The Sablan-Staffler platform includes plans to implement the Marianas Jobs Now Initiative, which will match people with jobs in the public and private sector and with training, including apprenticeships. Another initiative in our platform is the Come Home Project. This is aimed to recruit local talent from the CNMI diaspora, living or studying abroad, to come home. This program will help match these former residents with job opportunities in the private and public sectors, and assist in their transition back to the islands.

One piece of legislation that is business-related and offers community benefits is H.B. 22-98, authored by Tina and co-sponsored by myself and others, which aims to gradually raise the minimum wage, and strengthen workers’ rights. This bill is pro-worker, and it is also pro-business in that it would help make the CNMI more competitive in our ability to attract workers. Just last year, neighboring Guam raised their minimum wage again to $9.25/hour, but the CNMI still lags far behind, at $7.25/hour, which hasn’t changed since 2017. H.B. 22-98 proposes incremental increases in the minimum wage, from $7.25/hour to $10/hour, over four years. This bill does not (I repeat: does not) jump the minimum wage from $7.25/hour to $10/hour outright.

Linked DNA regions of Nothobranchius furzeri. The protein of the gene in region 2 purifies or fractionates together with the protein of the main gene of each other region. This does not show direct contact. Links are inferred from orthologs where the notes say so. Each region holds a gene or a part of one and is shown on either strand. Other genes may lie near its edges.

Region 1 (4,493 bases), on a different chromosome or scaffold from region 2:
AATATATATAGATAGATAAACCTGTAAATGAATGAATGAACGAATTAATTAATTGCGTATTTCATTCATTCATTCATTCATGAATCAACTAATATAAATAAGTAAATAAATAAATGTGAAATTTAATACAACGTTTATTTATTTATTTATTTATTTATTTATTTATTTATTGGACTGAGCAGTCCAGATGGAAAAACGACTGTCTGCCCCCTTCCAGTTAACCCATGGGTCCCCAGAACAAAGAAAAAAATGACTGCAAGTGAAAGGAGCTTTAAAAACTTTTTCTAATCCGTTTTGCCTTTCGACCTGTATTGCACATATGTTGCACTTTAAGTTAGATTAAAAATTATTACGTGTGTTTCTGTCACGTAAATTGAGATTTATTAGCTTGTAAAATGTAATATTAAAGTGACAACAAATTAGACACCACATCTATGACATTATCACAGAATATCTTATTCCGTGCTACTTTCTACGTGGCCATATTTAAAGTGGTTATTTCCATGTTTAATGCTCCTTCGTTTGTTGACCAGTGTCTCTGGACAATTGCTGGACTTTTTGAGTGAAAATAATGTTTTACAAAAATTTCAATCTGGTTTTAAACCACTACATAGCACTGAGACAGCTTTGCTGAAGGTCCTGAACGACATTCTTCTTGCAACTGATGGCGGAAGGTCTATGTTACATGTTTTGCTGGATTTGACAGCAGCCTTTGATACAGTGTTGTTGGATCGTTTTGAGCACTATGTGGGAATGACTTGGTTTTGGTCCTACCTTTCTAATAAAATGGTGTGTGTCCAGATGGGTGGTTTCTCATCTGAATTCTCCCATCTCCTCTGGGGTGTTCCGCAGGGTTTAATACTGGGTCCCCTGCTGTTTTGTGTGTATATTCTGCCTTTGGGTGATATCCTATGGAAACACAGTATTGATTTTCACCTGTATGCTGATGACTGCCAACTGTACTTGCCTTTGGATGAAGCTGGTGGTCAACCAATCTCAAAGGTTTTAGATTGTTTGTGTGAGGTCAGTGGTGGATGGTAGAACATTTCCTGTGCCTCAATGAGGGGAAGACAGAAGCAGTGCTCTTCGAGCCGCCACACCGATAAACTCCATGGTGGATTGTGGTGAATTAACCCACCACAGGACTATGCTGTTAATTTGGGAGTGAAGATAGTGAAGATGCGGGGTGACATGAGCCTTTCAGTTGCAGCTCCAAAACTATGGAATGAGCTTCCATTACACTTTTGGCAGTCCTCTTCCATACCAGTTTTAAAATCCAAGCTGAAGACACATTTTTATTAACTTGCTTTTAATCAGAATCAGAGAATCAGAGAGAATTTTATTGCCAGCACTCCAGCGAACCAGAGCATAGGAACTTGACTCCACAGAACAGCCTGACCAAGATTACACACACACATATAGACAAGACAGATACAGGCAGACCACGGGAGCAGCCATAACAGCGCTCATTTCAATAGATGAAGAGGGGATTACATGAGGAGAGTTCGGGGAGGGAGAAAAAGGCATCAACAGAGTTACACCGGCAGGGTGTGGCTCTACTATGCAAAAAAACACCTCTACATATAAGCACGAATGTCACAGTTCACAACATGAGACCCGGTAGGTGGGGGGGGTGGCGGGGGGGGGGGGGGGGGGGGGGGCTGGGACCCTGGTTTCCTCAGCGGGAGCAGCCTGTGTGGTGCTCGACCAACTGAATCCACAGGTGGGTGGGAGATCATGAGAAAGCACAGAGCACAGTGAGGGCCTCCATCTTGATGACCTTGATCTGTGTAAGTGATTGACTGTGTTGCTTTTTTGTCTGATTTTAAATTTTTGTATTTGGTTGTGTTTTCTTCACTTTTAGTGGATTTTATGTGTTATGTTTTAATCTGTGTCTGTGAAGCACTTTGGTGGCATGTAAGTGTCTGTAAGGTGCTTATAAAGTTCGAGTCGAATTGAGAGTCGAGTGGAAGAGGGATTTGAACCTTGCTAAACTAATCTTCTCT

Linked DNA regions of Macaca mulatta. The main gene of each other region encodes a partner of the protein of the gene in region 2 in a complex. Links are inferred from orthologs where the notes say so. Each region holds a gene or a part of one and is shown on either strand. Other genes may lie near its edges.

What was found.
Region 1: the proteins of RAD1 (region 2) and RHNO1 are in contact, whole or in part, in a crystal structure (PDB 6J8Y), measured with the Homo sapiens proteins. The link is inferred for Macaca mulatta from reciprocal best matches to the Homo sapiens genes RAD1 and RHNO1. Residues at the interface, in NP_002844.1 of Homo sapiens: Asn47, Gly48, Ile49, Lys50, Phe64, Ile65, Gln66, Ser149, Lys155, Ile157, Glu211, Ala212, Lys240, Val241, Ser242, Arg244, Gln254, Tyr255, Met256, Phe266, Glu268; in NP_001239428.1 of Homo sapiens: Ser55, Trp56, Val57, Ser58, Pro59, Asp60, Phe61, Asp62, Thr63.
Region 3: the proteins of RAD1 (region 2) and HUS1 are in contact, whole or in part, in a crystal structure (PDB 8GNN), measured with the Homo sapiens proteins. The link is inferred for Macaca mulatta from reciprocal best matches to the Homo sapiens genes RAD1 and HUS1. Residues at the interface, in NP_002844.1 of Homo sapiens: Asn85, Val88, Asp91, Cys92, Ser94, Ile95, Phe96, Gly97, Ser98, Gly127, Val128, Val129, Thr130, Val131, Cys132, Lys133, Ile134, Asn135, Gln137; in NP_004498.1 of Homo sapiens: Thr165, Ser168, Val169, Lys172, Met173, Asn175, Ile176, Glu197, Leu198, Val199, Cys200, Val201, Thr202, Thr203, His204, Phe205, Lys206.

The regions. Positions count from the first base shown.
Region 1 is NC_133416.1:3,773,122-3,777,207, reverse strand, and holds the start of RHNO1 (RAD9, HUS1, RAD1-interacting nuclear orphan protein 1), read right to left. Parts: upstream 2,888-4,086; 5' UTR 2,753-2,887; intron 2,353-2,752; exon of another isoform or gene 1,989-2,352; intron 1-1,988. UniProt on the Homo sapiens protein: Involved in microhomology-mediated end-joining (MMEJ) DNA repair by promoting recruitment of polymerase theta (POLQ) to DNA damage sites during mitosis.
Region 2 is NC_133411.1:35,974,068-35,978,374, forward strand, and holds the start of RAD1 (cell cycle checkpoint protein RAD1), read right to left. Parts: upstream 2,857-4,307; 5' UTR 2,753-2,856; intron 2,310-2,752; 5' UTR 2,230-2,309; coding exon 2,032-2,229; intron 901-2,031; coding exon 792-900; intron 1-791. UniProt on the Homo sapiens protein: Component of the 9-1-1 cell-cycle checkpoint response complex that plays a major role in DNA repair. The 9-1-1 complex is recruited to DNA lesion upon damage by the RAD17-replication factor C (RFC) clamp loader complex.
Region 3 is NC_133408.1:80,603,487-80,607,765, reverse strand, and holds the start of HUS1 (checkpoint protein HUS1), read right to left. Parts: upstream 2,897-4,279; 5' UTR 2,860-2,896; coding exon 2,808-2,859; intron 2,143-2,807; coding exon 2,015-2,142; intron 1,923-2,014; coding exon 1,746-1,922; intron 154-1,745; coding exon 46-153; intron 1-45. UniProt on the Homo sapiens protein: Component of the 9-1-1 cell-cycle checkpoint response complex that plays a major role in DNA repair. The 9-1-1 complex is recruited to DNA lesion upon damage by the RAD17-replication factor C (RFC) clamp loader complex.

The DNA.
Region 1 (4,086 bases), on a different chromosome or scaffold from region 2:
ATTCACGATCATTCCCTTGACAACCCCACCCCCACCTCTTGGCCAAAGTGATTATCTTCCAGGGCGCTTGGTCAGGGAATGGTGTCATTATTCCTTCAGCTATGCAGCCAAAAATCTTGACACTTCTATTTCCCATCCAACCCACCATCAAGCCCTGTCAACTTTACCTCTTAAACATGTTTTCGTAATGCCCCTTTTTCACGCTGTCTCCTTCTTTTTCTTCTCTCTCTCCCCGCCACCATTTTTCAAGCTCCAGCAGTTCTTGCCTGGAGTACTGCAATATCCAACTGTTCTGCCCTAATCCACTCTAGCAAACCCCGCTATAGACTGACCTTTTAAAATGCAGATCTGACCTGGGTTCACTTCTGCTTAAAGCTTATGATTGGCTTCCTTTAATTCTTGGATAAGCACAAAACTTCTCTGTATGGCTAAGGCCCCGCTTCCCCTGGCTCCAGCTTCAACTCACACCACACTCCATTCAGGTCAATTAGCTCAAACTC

H.B. 22-98 is also pro-business because it helps create a level playing field for employers, strengthening worker protections and stiffening penalties against bad actor employers who cheat workers out of wages and unfairly undercut competitors. Moreover, CNMI wage law has not changed since 1998, and badly needs an update. The current law is grossly outdated, with the CNMI minimum wage in our code still set at $3.05/hour. The current law also allows egregious and discriminatory practices such as paying senior citizens or people with disabilities less than the minimum wage. H.B. 22-98l is now in the House Ways and Means Committee and is open to feedback.